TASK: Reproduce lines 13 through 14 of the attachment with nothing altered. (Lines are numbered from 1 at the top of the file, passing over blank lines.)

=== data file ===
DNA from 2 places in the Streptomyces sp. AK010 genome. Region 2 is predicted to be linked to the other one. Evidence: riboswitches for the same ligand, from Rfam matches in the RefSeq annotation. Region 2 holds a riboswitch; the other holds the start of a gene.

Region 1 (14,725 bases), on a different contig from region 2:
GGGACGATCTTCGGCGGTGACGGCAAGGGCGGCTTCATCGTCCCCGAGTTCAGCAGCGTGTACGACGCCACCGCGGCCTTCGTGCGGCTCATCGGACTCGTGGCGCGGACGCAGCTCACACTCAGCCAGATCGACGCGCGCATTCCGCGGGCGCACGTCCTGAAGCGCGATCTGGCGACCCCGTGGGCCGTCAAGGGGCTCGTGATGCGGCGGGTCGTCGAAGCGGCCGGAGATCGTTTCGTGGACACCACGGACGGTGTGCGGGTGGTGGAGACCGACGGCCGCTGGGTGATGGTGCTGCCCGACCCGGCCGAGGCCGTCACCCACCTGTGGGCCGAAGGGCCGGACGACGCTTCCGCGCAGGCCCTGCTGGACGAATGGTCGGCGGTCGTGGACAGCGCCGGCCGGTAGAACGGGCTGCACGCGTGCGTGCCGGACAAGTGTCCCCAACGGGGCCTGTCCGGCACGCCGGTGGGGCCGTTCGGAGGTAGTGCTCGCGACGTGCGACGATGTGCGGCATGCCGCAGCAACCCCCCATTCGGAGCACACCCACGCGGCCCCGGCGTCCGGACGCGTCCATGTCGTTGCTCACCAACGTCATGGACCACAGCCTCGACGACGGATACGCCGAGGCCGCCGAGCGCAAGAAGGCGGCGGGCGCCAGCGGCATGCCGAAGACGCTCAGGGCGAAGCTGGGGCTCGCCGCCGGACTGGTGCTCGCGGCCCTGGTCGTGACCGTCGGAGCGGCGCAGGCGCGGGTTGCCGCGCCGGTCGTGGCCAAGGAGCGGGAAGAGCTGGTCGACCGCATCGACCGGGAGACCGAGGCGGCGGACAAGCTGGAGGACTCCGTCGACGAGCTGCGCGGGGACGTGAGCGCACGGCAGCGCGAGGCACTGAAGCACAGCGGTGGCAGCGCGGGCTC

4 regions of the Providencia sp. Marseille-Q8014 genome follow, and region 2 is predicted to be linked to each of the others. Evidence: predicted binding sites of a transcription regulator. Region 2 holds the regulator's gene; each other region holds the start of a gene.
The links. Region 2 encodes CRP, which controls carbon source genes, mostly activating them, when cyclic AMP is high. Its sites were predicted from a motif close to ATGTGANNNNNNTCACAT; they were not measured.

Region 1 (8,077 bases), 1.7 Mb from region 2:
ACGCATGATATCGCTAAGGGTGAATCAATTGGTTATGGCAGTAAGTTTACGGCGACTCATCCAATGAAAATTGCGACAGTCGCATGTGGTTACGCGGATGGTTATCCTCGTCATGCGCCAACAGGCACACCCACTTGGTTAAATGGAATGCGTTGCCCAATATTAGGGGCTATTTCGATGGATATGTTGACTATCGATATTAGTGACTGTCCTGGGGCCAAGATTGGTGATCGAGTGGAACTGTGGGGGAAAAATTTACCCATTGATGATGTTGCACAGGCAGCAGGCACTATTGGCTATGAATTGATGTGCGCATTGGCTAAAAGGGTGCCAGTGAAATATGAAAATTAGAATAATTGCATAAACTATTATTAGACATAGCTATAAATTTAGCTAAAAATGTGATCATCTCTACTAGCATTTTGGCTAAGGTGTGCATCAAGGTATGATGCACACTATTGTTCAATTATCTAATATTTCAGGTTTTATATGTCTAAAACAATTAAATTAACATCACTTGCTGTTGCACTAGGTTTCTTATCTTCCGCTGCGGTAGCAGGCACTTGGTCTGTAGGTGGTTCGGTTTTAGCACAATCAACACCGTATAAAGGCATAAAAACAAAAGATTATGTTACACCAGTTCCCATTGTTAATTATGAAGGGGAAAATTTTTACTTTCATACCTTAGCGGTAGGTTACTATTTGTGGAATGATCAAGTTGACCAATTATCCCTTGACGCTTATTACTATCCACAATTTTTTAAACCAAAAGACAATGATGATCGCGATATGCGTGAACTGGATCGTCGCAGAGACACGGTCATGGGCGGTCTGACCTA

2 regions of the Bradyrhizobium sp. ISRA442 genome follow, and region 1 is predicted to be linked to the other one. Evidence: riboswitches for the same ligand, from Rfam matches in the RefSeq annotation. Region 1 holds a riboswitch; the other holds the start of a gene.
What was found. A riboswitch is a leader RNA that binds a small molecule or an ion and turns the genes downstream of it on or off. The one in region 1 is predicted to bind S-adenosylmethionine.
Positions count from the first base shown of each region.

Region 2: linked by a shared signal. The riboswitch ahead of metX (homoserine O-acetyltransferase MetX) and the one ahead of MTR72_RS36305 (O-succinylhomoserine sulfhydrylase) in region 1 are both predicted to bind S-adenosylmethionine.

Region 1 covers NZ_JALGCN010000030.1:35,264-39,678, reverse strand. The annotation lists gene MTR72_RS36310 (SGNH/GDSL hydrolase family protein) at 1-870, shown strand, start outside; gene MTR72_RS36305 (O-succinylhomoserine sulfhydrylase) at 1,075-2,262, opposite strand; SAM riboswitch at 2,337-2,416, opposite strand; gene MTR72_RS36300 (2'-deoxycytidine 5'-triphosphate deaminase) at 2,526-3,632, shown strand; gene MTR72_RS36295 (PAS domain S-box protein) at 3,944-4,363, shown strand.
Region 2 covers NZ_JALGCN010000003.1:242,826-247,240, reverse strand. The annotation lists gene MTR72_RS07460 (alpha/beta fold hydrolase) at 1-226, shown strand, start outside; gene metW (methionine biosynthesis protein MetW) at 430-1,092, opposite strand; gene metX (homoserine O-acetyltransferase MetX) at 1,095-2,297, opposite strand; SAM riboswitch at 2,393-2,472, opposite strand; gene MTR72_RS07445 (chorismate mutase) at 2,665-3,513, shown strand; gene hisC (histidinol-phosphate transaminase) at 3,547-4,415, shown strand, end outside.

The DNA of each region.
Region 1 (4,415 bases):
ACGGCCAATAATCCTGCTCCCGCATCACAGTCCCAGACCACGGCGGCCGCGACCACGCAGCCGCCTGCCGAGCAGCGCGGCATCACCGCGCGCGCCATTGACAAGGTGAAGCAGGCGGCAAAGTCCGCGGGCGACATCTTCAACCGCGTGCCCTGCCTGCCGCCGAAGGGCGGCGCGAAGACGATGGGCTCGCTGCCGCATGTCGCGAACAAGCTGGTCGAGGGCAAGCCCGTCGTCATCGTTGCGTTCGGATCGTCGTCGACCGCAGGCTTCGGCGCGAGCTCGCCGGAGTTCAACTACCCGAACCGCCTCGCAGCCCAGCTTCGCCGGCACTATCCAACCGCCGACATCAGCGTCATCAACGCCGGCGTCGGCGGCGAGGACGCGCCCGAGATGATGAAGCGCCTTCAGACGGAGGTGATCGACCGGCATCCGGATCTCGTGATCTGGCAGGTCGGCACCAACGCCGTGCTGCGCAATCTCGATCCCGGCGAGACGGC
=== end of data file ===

Region 2 covers NZ_JALGCN010000003.1:242,826-247,240, reverse strand. The annotation lists gene MTR72_RS07460 (alpha/beta fold hydrolase) at 1-226, shown strand, start outside; gene metW (methionine biosynthesis protein MetW) at 430-1,092, opposite strand; gene metX (homoserine O-acetyltransferase MetX) at 1,095-2,297, opposite strand; SAM riboswitch at 2,393-2,472, opposite strand; gene MTR72_RS07445 (chorismate mutase) at 2,665-3,513, shown strand; gene hisC (histidinol-phosphate transaminase) at 3,547-4,415, shown strand, end outside.

The DNA of each region.